Roy Ananda is not a nerd. He may be a record collector, a role-player, a Star Wars fan, a nerd, but he is not a Juggalo.
Logan McDonald: Hey Roy, I guess we might use this as the beginning of the interview maybe? I still think we have to title the interview something that is 'click-bait'ish. But more importantly, we must flex our comedic chops for this interview while still creating an incisive insight into Roy Ananda just like Rock Bottom.(1)
Firstly, let’s decide the title for this endeavour. My vote for the interview/discussion title is - Roy Ananda is not a communist. He may be a liar, a pig, an idiot, a communist, but he is *not* a porn star! (esoteric I know, but maybe a handful of people who are Simpsons fans will get it and that is who we want to impress after all).
I'm also hoping this interview will just devolve into us sending gifs to each other.
Roy Ananda: Hey Logan. If we're mining The Simpsons for a title, there is perennial (if somewhat self-serving) "we like Roy" Or how about this innovative mash-up of mournful pop music and human Poochie-analogue Roy?
As we previously discussed, the idea that a conversation about the role of humour in my art practice must be funny in and of itself is slightly daunting! In fact, rather counter-intuitively, when I discuss humour in art (be it my own or in general), I often find myself taking a rather earnest tone. Sometimes this takes the form of agonising over the pleasures and pitfalls of the one-liner artwork. Sometimes it can turn into heartfelt rants about humour, whimsy, wit and play as powerful, redeeming human qualities, during which I have been known to get teary.
But getting back to the title ... I really enjoy being paraphrased into Abe Simpson's cack-handed attempt to defend his son's reputation. It could be seen to parallel the many strings to my bow, "Roy Ananda is not a nerd. He may be a record collector, a role-player, a Star Wars fan, a nerd, but he is not a Juggalo".(2)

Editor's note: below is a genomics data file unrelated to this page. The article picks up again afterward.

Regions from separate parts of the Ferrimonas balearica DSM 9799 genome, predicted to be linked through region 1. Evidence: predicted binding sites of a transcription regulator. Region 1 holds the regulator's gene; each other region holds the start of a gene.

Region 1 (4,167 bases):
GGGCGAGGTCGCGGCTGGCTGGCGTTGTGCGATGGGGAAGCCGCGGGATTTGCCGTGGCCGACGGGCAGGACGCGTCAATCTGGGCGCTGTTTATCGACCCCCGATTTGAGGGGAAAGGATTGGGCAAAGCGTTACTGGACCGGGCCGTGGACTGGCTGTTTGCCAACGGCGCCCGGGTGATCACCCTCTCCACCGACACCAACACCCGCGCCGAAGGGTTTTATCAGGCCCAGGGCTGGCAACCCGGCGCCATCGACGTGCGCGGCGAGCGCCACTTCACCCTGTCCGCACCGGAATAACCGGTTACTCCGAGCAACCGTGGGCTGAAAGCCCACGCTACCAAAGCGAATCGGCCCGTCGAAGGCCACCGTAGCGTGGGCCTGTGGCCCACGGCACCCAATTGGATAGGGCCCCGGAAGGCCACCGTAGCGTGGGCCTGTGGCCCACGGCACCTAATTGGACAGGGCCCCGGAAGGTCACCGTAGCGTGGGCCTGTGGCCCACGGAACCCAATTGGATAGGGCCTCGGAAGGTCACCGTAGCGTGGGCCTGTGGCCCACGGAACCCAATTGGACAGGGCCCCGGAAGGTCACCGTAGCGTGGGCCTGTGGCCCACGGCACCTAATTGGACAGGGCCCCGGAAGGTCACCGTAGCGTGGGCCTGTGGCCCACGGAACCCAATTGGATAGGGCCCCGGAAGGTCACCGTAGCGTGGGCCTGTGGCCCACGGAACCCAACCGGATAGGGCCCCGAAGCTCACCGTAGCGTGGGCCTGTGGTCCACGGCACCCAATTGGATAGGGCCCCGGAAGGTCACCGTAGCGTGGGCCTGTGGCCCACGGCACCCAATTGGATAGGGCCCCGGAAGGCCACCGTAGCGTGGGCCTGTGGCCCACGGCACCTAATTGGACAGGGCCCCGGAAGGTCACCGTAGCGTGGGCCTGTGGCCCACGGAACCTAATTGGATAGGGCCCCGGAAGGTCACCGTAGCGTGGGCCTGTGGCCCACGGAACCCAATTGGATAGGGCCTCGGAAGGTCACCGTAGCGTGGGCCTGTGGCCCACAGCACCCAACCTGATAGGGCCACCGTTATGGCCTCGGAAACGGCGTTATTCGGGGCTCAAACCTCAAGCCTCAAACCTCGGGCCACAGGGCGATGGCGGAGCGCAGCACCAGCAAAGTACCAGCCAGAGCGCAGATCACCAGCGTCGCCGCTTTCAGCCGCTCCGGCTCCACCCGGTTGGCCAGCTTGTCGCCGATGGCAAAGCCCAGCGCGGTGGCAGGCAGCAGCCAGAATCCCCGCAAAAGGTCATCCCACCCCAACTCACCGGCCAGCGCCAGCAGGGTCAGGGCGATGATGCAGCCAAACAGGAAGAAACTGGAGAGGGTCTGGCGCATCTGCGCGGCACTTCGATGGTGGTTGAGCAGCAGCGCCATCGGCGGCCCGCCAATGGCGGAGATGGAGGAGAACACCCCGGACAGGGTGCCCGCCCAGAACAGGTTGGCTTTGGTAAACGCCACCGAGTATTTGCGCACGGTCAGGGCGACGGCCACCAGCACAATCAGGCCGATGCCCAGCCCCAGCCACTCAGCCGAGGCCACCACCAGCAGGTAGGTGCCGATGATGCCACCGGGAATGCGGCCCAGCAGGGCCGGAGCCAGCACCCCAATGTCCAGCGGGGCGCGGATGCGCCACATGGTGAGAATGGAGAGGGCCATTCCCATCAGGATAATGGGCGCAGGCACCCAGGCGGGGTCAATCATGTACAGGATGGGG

That said, I have reservations about making the title (or indeed any part of the published conversation) too in-jokey, self-indulgent or insular. While my recent art practice (with its particular focus on pop-culture fandom) is of course riddled with in-jokes, I'm always trying to build in points of entry for audiences that are broader than the various tribes alluded to above. These points of entry include things like irony, obsession, materiality, visual puns, evidence of labour and, importantly for our purposes, a gently self-deprecating sense of humour.
Sorry, that was a bigger spray than I initially set out to write! Looking forward to your snappy comeback, you guff-talking work-slacker!
LM: Well played, Roy...
It seems that “we are through the looking glass here, people”. I do think that "Roy Ananda is not a nerd. He may be a record collector, a role-player, a Star Wars fan, a nerd, but he is not a Juggalo." is pretty apt considering the myriad of your different influences and identifications. This still doesn’t rule you out of being a Juggalo though. This would explain your hatred and lack of understanding of magnets and magnetism.(3)
I was but a lowly visual arts student the first time I came across your work. It was in 2005 at the University of South Australia’s Drawing Is Everything conference. My first impression of your practice was that it was endearing and sincere and you unabashedly identified with your influences. I remember being enthralled by your in-depth discussion of the parallels between Star Wars, sculpture and drawing processes. Was there a definitive point to start pilfering or sourcing these interests in your work?
Quite often your work makes yourself the subject of humour through your own identification. How do you navigate the creation of your work without fear of ridicule? To contextualise this question, within many subcultures (4) and even society at large denigrates ‘fanboys’ from within and across these subcultures. I must admit as an identifying fan of both Star Wars, The Simpsons (and much more) I enjoy a healthy amount of self-depreciation, even participating in similar mocking.